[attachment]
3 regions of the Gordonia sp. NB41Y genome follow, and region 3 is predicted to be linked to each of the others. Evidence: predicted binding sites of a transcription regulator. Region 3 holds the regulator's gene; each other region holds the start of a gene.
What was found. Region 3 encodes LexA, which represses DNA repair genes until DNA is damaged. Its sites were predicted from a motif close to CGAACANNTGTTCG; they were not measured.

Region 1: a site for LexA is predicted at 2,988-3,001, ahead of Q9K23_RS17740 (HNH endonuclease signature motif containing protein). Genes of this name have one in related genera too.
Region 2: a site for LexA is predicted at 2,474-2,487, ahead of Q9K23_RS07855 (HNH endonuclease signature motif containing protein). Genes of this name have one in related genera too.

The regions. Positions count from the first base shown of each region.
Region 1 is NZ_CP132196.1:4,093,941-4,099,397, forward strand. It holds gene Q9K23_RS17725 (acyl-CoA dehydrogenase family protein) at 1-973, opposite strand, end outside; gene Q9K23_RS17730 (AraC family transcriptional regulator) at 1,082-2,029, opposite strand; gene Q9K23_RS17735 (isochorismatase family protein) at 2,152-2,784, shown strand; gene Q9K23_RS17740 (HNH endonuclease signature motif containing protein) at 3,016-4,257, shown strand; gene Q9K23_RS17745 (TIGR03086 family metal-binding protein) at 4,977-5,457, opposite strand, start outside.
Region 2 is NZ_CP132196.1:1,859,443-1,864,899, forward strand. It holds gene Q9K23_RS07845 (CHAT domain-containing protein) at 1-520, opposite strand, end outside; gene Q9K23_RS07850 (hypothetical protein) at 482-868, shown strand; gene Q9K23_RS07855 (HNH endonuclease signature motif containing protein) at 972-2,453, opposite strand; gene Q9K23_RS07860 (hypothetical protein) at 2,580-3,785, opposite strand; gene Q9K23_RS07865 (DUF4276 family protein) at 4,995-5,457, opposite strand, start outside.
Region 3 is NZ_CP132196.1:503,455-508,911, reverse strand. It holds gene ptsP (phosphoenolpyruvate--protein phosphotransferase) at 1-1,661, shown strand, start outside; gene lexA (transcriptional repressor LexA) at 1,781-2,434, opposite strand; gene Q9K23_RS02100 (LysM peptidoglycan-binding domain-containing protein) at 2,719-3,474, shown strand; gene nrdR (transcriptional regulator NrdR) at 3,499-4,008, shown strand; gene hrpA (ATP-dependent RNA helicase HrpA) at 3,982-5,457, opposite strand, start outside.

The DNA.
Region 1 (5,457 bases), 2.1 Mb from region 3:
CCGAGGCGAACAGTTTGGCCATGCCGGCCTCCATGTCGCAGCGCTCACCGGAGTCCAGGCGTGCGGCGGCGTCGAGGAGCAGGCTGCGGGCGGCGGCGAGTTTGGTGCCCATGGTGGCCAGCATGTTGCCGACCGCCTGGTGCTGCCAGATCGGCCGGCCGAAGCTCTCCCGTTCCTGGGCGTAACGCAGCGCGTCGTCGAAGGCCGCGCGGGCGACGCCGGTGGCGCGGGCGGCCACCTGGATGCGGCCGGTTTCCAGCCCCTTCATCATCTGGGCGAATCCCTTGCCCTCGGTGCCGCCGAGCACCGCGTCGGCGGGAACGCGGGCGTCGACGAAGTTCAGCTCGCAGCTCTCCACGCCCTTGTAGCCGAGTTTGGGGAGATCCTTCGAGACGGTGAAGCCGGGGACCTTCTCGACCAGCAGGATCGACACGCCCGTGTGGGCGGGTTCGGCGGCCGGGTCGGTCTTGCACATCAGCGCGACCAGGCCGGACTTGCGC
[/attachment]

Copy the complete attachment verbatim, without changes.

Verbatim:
3 regions of the Gordonia sp. NB41Y genome follow, and region 3 is predicted to be linked to each of the others. Evidence: predicted binding sites of a transcription regulator. Region 3 holds the regulator's gene; each other region holds the start of a gene.
What was found. Region 3 encodes LexA, which represses DNA repair genes until DNA is damaged. Its sites were predicted from a motif close to CGAACANNTGTTCG; they were not measured.

Region 1: a site for LexA is predicted at 2,988-3,001, ahead of Q9K23_RS17740 (HNH endonuclease signature motif containing protein). Genes of this name have one in related genera too.
Region 2: a site for LexA is predicted at 2,474-2,487, ahead of Q9K23_RS07855 (HNH endonuclease signature motif containing protein). Genes of this name have one in related genera too.

The regions. Positions count from the first base shown of each region.
Region 1 is NZ_CP132196.1:4,093,941-4,099,397, forward strand. It holds gene Q9K23_RS17725 (acyl-CoA dehydrogenase family protein) at 1-973, opposite strand, end outside; gene Q9K23_RS17730 (AraC family transcriptional regulator) at 1,082-2,029, opposite strand; gene Q9K23_RS17735 (isochorismatase family protein) at 2,152-2,784, shown strand; gene Q9K23_RS17740 (HNH endonuclease signature motif containing protein) at 3,016-4,257, shown strand; gene Q9K23_RS17745 (TIGR03086 family metal-binding protein) at 4,977-5,457, opposite strand, start outside.
Region 2 is NZ_CP132196.1:1,859,443-1,864,899, forward strand. It holds gene Q9K23_RS07845 (CHAT domain-containing protein) at 1-520, opposite strand, end outside; gene Q9K23_RS07850 (hypothetical protein) at 482-868, shown strand; gene Q9K23_RS07855 (HNH endonuclease signature motif containing protein) at 972-2,453, opposite strand; gene Q9K23_RS07860 (hypothetical protein) at 2,580-3,785, opposite strand; gene Q9K23_RS07865 (DUF4276 family protein) at 4,995-5,457, opposite strand, start outside.
Region 3 is NZ_CP132196.1:503,455-508,911, reverse strand. It holds gene ptsP (phosphoenolpyruvate--protein phosphotransferase) at 1-1,661, shown strand, start outside; gene lexA (transcriptional repressor LexA) at 1,781-2,434, opposite strand; gene Q9K23_RS02100 (LysM peptidoglycan-binding domain-containing protein) at 2,719-3,474, shown strand; gene nrdR (transcriptional regulator NrdR) at 3,499-4,008, shown strand; gene hrpA (ATP-dependent RNA helicase HrpA) at 3,982-5,457, opposite strand, start outside.

The DNA.
Region 1 (5,457 bases), 2.1 Mb from region 3:
CCGAGGCGAACAGTTTGGCCATGCCGGCCTCCATGTCGCAGCGCTCACCGGAGTCCAGGCGTGCGGCGGCGTCGAGGAGCAGGCTGCGGGCGGCGGCGAGTTTGGTGCCCATGGTGGCCAGCATGTTGCCGACCGCCTGGTGCTGCCAGATCGGCCGGCCGAAGCTCTCCCGTTCCTGGGCGTAACGCAGCGCGTCGTCGAAGGCCGCGCGGGCGACGCCGGTGGCGCGGGCGGCCACCTGGATGCGGCCGGTTTCCAGCCCCTTCATCATCTGGGCGAATCCCTTGCCCTCGGTGCCGCCGAGCACCGCGTCGGCGGGAACGCGGGCGTCGACGAAGTTCAGCTCGCAGCTCTCCACGCCCTTGTAGCCGAGTTTGGGGAGATCCTTCGAGACGGTGAAGCCGGGGACCTTCTCGACCAGCAGGATCGACACGCCCGTGTGGGCGGGTTCGGCGGCCGGGTCGGTCTTGCACATCAGCGCGACCAGGCCGGACTTGCGC